Background: Interdisciplinary clinical rounds at the bedside can promote the core principles of patient- and family-centered care, including promoting respect and dignity, information sharing, and participation by the patient in the care and decision making.  However, despite rounding at the bedside, the patient can still be a bystander as the team presents a care plan without the patient’s input or an understanding of the patient’s goals.

Purpose: To increase the patient- and family-centeredness of bedside rounds by eliciting and incorporating the patient’s goals.

Description: An interdisciplinary team was formed including patient and family advisors to evaluate the bedside rounding practices on a general medicine unit at an academic medical center. The team was charged with increasing the patient- and family-centeredness of bedside rounds.  They identified that providers often did not elicit or incorporate the patient’s goals during bedside rounds.  A Goals Card was developed with questions to elicit the patient’s goals for the day and the hospitalization and what would make it a good day for the patient.  A process was developed where each morning the unit coordinator distributes a new Goals Card for each patient. During their morning assessment prior to bedside rounds, nurses engage patients in their goals and if needed assist in completing the Goals Card.  At the start of bedside rounds, the patient’s nurse presents the patient’s responses so this information can be incorporated into the discussion of the care plan with the patient.  This process was successfully implemented and has been in practice for greater than nine months.

The content from 335 completed Goals Cards from 132 patients during the first two months following implementation were evaluated to have a better understanding of the types of concerns and goals that were expressed by patients.  For patients’ goal for the day, 38% related to symptom management, 23% an activity of daily living (ADL), 21% discharge, and 18% understanding of their diagnosis or prognosis. For patients’ goal for the hospitalization, 34% related to symptom management, 11% an ADL, 34% discharge, and 21% understanding of their diagnosis or prognosis.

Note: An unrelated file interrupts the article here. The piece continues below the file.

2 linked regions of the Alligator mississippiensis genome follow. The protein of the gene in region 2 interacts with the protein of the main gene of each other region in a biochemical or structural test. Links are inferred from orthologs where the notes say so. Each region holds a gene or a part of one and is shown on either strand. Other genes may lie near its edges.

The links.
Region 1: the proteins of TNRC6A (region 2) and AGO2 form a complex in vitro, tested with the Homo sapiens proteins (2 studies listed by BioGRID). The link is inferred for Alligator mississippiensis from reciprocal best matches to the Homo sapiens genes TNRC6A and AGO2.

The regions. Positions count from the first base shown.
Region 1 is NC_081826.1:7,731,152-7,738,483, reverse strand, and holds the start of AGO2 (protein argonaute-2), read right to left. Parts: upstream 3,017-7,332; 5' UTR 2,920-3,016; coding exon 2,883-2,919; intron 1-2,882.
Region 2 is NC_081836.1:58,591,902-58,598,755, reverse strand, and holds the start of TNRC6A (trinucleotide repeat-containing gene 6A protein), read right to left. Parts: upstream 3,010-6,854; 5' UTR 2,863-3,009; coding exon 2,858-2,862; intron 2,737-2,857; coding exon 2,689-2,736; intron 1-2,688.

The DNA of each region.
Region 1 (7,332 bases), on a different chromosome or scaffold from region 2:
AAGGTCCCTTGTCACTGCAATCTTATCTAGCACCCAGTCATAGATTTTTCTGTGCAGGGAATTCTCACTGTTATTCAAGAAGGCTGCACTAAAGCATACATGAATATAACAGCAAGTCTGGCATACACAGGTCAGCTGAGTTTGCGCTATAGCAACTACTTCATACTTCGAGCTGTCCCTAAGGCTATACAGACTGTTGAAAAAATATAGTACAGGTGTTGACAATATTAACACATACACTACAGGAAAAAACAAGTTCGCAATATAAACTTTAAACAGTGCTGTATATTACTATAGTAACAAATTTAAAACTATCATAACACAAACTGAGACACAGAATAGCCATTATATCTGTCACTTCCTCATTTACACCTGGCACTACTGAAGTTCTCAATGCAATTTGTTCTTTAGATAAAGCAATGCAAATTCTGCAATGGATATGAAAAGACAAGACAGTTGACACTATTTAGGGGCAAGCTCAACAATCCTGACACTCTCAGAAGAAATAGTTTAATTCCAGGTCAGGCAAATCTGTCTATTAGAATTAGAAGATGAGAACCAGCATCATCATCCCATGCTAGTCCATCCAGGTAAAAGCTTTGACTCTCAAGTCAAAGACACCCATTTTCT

Challenges and benefits associated with this process were elicited from patients and providers. Challenges identified included difficulty completing the card for patients at the beginning of the rounding order, some patients for whom goals could not be elicited, e.g. due to altered mental status, and a sense of repetition from patients with long hospitalizations. Benefits recognized included increased sense of partnership between patients and the team and improved provider satisfaction.

Conclusions: Incorporation of a Goals Card into bedside rounding can be an important tool for increasing patient engagement and participation in their care and to align patient’s and providers’ goals. The information from these cards can also help illuminate additional areas for improving patient care and satisfaction.